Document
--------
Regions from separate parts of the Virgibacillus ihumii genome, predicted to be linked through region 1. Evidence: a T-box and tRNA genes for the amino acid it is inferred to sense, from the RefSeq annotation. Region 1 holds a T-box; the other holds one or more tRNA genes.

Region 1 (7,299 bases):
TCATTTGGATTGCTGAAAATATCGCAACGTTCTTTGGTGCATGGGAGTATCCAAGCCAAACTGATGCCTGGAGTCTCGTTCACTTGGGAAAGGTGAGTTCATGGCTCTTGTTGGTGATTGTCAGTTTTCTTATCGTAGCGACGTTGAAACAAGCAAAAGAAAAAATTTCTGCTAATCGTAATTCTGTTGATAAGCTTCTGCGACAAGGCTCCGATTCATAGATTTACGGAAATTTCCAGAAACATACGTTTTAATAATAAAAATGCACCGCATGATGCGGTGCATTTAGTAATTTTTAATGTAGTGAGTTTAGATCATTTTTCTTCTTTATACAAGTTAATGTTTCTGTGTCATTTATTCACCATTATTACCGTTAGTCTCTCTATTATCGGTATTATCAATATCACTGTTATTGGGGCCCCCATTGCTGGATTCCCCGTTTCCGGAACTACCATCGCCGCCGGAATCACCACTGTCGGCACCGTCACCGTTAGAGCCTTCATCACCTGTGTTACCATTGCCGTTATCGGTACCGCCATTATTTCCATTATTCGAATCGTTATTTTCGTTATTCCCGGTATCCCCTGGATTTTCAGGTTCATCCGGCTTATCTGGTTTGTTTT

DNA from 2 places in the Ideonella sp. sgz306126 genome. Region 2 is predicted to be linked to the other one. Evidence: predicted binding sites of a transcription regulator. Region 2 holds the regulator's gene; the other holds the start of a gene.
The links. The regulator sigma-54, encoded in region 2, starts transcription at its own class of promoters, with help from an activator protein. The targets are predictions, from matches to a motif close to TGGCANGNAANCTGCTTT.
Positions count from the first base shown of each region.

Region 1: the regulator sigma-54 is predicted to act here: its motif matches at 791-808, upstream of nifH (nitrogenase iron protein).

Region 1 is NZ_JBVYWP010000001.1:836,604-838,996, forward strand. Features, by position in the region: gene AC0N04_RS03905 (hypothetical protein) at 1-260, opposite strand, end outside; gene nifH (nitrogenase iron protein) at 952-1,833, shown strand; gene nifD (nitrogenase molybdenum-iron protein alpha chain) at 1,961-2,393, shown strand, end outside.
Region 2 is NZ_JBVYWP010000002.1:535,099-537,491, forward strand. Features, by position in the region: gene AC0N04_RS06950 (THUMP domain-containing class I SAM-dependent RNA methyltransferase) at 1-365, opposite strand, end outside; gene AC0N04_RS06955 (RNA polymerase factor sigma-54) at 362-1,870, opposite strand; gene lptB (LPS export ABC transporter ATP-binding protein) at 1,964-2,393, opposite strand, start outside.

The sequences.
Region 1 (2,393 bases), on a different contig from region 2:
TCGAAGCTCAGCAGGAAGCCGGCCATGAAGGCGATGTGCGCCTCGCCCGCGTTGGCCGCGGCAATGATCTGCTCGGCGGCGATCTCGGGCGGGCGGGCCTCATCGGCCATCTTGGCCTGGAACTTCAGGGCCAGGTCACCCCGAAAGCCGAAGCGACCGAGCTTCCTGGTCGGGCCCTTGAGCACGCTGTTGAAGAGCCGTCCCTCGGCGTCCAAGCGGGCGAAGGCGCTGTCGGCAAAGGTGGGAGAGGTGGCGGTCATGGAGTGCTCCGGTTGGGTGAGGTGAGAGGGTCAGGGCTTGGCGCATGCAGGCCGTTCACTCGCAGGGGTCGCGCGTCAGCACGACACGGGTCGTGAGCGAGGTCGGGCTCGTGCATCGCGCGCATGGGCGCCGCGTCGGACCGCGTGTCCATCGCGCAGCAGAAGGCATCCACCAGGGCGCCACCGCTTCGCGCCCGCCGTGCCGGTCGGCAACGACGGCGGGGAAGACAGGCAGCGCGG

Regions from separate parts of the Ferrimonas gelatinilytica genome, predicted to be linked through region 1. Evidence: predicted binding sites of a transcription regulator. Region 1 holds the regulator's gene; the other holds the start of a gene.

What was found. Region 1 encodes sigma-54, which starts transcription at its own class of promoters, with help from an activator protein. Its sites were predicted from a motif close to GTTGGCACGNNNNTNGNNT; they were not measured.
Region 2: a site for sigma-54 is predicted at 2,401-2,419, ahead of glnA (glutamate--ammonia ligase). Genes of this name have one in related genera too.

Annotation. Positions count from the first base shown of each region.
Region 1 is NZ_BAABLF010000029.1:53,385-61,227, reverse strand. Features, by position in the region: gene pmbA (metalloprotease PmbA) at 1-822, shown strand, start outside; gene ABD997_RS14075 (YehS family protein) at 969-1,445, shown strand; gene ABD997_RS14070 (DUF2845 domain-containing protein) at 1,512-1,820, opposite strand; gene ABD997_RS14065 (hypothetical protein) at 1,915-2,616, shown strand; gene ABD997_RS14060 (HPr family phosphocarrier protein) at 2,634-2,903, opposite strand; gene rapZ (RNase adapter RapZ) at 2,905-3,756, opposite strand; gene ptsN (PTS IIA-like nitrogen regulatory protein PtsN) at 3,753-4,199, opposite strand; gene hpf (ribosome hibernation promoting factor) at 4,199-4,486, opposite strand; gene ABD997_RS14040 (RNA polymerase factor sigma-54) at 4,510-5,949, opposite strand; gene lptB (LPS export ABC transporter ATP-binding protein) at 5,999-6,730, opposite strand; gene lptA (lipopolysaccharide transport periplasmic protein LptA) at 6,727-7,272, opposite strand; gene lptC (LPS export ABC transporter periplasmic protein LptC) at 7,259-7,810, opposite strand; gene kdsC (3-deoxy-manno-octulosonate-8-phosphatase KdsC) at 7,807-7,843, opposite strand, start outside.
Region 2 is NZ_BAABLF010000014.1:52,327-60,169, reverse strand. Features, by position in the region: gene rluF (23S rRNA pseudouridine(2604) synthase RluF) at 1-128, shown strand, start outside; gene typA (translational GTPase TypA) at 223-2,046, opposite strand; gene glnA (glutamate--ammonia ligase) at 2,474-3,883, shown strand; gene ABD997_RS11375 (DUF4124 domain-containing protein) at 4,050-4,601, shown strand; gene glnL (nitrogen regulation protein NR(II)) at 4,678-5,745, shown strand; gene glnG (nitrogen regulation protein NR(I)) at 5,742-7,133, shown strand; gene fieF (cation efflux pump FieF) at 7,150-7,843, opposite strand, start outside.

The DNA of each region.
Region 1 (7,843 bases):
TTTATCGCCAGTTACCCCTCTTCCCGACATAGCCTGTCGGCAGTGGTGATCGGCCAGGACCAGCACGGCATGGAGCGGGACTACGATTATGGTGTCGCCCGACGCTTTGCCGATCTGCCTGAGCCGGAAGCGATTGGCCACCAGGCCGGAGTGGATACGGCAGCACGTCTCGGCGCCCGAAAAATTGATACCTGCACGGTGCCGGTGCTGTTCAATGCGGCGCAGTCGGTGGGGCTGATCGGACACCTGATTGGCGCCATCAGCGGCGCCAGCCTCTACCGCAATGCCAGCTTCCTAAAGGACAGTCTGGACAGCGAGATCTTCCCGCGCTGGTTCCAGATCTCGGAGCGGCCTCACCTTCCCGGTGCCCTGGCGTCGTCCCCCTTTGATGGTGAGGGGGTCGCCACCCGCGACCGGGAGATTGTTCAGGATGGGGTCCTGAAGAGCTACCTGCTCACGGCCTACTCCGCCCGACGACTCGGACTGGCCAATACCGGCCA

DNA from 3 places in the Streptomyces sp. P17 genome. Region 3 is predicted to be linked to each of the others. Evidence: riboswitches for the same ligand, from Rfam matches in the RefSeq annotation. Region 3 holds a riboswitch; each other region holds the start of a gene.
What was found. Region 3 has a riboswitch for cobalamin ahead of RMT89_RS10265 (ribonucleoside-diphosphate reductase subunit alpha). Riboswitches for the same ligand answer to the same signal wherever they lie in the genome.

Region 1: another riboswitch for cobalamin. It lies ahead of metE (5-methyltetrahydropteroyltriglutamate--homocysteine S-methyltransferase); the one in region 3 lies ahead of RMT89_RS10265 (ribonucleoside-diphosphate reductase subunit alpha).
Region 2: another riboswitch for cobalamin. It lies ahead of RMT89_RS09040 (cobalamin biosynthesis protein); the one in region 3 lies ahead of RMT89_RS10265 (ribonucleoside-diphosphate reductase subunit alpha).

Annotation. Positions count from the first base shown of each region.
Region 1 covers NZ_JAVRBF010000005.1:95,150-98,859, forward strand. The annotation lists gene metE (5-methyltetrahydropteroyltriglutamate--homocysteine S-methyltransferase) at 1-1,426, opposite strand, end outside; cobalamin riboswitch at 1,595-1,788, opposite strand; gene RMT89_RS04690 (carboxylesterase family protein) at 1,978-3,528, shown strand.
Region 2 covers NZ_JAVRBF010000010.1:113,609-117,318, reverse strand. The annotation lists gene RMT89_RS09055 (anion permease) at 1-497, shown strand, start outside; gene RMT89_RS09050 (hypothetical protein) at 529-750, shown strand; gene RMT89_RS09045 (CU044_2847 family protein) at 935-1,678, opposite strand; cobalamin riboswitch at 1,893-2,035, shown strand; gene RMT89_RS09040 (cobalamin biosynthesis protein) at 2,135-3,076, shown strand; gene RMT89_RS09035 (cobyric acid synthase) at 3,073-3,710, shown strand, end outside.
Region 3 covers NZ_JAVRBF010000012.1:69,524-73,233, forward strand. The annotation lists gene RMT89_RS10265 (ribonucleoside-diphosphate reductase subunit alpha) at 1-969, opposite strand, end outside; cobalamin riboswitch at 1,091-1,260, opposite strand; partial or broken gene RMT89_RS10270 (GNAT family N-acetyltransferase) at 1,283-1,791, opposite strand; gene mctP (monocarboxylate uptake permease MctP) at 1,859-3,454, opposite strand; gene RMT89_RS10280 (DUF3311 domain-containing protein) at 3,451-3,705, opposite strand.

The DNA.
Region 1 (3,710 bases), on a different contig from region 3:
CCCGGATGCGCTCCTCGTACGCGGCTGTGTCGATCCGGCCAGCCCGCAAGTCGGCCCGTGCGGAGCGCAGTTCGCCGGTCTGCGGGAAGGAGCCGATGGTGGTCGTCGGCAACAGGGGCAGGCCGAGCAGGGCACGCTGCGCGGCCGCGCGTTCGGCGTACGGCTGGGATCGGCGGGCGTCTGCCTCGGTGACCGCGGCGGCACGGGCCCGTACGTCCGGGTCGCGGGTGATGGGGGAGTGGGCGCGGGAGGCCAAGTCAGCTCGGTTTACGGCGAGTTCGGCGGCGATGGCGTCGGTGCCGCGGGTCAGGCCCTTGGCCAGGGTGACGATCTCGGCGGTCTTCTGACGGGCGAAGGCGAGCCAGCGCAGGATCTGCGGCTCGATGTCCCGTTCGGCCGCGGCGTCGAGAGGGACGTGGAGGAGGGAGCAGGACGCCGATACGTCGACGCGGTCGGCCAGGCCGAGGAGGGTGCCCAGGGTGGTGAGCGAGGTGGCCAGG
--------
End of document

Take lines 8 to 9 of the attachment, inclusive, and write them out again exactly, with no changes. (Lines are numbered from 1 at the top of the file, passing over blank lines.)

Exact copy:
Region 1 is NZ_JBVYWP010000001.1:836,604-838,996, forward strand. Features, by position in the region: gene AC0N04_RS03905 (hypothetical protein) at 1-260, opposite strand, end outside; gene nifH (nitrogenase iron protein) at 952-1,833, shown strand; gene nifD (nitrogenase molybdenum-iron protein alpha chain) at 1,961-2,393, shown strand, end outside.
Region 2 is NZ_JBVYWP010000002.1:535,099-537,491, forward strand. Features, by position in the region: gene AC0N04_RS06950 (THUMP domain-containing class I SAM-dependent RNA methyltransferase) at 1-365, opposite strand, end outside; gene AC0N04_RS06955 (RNA polymerase factor sigma-54) at 362-1,870, opposite strand; gene lptB (LPS export ABC transporter ATP-binding protein) at 1,964-2,393, opposite strand, start outside.